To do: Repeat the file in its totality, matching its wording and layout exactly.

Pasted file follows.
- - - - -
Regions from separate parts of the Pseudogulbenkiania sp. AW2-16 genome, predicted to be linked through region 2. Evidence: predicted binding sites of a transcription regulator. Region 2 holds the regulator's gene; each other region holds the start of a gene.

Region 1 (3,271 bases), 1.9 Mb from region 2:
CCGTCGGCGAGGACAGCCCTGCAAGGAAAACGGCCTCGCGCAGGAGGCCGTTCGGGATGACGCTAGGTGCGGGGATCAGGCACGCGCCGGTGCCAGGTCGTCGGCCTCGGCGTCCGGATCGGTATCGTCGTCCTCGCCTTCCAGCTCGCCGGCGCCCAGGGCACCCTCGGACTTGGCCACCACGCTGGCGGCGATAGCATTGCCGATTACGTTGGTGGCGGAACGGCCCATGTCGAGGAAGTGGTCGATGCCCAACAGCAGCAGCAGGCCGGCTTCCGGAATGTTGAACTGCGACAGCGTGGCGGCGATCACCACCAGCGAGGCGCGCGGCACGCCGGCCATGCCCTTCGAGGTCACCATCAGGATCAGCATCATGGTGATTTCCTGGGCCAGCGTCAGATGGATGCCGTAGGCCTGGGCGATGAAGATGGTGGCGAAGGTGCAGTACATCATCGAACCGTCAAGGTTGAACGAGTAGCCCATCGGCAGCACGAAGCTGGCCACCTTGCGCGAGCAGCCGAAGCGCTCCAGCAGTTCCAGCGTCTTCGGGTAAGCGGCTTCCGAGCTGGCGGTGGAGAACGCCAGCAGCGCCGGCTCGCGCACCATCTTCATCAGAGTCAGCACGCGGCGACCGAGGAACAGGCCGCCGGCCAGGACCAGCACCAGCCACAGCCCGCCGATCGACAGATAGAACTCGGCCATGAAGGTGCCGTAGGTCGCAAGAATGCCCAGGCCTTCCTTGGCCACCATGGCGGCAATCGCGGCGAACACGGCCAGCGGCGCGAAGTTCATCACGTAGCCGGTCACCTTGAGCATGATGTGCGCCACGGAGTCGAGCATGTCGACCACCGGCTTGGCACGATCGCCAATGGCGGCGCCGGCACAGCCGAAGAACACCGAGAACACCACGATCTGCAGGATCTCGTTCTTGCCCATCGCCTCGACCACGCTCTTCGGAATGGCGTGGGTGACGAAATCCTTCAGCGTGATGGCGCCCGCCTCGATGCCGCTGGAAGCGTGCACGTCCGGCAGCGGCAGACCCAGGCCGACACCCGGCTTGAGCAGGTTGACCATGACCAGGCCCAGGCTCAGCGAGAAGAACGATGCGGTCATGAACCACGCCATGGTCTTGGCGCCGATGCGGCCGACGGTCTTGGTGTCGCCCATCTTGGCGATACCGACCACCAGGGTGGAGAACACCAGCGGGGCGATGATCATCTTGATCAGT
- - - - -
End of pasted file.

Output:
Regions from separate parts of the Pseudogulbenkiania sp. AW2-16 genome, predicted to be linked through region 2. Evidence: predicted binding sites of a transcription regulator. Region 2 holds the regulator's gene; each other region holds the start of a gene.

Region 1 (3,271 bases), 1.9 Mb from region 2:
CCGTCGGCGAGGACAGCCCTGCAAGGAAAACGGCCTCGCGCAGGAGGCCGTTCGGGATGACGCTAGGTGCGGGGATCAGGCACGCGCCGGTGCCAGGTCGTCGGCCTCGGCGTCCGGATCGGTATCGTCGTCCTCGCCTTCCAGCTCGCCGGCGCCCAGGGCACCCTCGGACTTGGCCACCACGCTGGCGGCGATAGCATTGCCGATTACGTTGGTGGCGGAACGGCCCATGTCGAGGAAGTGGTCGATGCCCAACAGCAGCAGCAGGCCGGCTTCCGGAATGTTGAACTGCGACAGCGTGGCGGCGATCACCACCAGCGAGGCGCGCGGCACGCCGGCCATGCCCTTCGAGGTCACCATCAGGATCAGCATCATGGTGATTTCCTGGGCCAGCGTCAGATGGATGCCGTAGGCCTGGGCGATGAAGATGGTGGCGAAGGTGCAGTACATCATCGAACCGTCAAGGTTGAACGAGTAGCCCATCGGCAGCACGAAGCTGGCCACCTTGCGCGAGCAGCCGAAGCGCTCCAGCAGTTCCAGCGTCTTCGGGTAAGCGGCTTCCGAGCTGGCGGTGGAGAACGCCAGCAGCGCCGGCTCGCGCACCATCTTCATCAGAGTCAGCACGCGGCGACCGAGGAACAGGCCGCCGGCCAGGACCAGCACCAGCCACAGCCCGCCGATCGACAGATAGAACTCGGCCATGAAGGTGCCGTAGGTCGCAAGAATGCCCAGGCCTTCCTTGGCCACCATGGCGGCAATCGCGGCGAACACGGCCAGCGGCGCGAAGTTCATCACGTAGCCGGTCACCTTGAGCATGATGTGCGCCACGGAGTCGAGCATGTCGACCACCGGCTTGGCACGATCGCCAATGGCGGCGCCGGCACAGCCGAAGAACACCGAGAACACCACGATCTGCAGGATCTCGTTCTTGCCCATCGCCTCGACCACGCTCTTCGGAATGGCGTGGGTGACGAAATCCTTCAGCGTGATGGCGCCCGCCTCGATGCCGCTGGAAGCGTGCACGTCCGGCAGCGGCAGACCCAGGCCGACACCCGGCTTGAGCAGGTTGACCATGACCAGGCCCAGGCTCAGCGAGAAGAACGATGCGGTCATGAACCACGCCATGGTCTTGGCGCCGATGCGGCCGACGGTCTTGGTGTCGCCCATCTTGGCGATACCGACCACCAGGGTGGAGAACACCAGCGGGGCGATGATCATCTTGATCAGT